Author: James Rollims
Publication Date: April 26, 2011
A solid thriller full of action, adventure, history, and mystery, Sandstorm thoroughly entertained me from start to finish. Yes, it’s predictable and clichéd, and it drops a few plot threads along the way, but it has a host of kick-ass women at the forefront (most good, one bad), it offers up some plausible scientific explanations for Biblical miracles, and it does a fun job of treasure hunting across the Arabian desert.
If I had to sum up James Rollins’ first Sigma Force adventure, I would describe it as Indiana Jones, with a touch of Michael Crichton, by way of Tom Clancy. There’s a lot going one here, backstory and mythology being established alongside the plot, and more than enough character depth to help keep the read engaging. It was my idle time read for a few weeks, that book I looked to when I only had time for a chapter or two, but I ended up sprawled out on the couch after my Sunday hike and devoured the second half.
Safia al-Maaz is the primary draw here, a woman who seems to spend far too much time serving as the damsel-in-distress, except she’s a clever young woman, as morally responsible as she is courageous, and she is never reduced to victim. She also spends a good chunk of the book at the pinnacle of a love-triangle, but it works because it echoes the ways in she wavers between comfort and security, past and present, education and exploration. As we learn in the last quarter of the book, she is also more than she seems (or knows), and her connection to the matriarchal, all-female tribe of the desert is what really puts this over the top.
Cassandra Sanchez, the traitorous Sigma Force operative who serves as the books primary villain is a fantastic character as well, an incredibly strong woman – physically and psychologically – who is more than a suitable foil for the heroes. In less talented hands she could have been a cartoon caricature, a scene-chewing femme fatale with a chip on her shoulder, but Rollins portrays her as a woman influenced by revenge, no doubt, but drive by the desire to succeed at all costs. There is some vulnerability to her, questions as to her true motives throughout, and that’s what kept her almost admirable (if not necessarily likeable).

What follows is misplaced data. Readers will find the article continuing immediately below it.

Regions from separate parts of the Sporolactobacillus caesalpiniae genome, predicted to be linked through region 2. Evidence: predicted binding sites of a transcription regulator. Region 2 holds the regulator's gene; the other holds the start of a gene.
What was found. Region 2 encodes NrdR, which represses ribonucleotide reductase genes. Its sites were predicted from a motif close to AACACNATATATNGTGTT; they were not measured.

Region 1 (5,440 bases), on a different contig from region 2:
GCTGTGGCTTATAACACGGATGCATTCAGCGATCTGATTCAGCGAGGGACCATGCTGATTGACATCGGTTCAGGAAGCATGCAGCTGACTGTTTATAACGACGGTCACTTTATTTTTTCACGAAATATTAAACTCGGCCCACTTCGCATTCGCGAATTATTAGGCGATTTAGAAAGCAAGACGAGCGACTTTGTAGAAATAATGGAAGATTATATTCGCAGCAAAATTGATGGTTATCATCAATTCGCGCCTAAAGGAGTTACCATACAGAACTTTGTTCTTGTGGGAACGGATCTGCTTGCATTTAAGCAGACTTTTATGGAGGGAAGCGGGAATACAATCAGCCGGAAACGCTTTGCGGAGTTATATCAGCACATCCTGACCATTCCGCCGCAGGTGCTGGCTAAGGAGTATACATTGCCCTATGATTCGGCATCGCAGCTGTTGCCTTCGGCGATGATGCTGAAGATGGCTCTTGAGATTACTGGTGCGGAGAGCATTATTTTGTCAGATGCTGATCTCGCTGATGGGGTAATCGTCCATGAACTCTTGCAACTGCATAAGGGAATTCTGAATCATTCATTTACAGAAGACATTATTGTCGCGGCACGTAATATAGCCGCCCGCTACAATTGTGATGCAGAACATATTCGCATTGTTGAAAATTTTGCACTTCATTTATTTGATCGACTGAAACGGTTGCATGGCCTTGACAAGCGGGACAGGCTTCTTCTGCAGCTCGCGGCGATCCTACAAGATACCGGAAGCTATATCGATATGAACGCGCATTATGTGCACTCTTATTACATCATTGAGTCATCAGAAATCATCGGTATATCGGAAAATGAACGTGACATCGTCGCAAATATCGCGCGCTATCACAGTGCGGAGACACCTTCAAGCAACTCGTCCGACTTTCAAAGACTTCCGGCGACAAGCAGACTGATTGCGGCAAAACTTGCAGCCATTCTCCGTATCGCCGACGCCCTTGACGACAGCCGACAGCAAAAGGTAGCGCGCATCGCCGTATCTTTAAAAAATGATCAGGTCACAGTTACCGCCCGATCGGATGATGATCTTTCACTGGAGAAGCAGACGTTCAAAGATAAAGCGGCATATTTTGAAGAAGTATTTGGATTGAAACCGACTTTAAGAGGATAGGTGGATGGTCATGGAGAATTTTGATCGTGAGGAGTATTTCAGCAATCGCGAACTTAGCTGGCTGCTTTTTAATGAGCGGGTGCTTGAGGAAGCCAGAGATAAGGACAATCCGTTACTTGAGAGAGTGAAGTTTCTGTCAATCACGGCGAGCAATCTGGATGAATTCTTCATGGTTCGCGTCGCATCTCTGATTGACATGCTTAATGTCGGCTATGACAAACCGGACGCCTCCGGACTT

The action here is non-stop, and nothing is sacred when it comes to the natural disasters and explosions. Museums get torched, sacred sites blown up, and (as is par for the course with these kinds of novels) earth-shattering secrets annihilated without being properly documented. There are some beautiful set pieces, from tiny desert shrines to the massive glass-filled caverns beneath the sands, and they’re contrasted by the high technology of desert bikes, helicopter sleds, armored transports, and laser-fueled excavation equipment.
Sandstorm is absolutely silly and over-the-top at times, and more than once I wanted to scream at the archaeologists for looting rather than excavating, for never taking a photo much less making a sketch or rubbing of the artifacts, but when world is at stake, I guess the end justifies the means. All minor flaws or nitpicking aside, this was a pure popcorn read that was smarter that I was prepared to give it credit for, and more plausible than I expected given the whole Virgin Mary theme.
Sadly, aside from establishing Painter Crowe as the primary character for the Sigma Force tales that follow, this seems to be the only outing for Safia, Kara, Carol, Omaha, and the rest, which is a shame. Omaha could carry a novel all on his own, and I’m rather surprised Carol doesn’t get to follow Painter through the saga.
Rating: ♀ ♀ ♀ ♀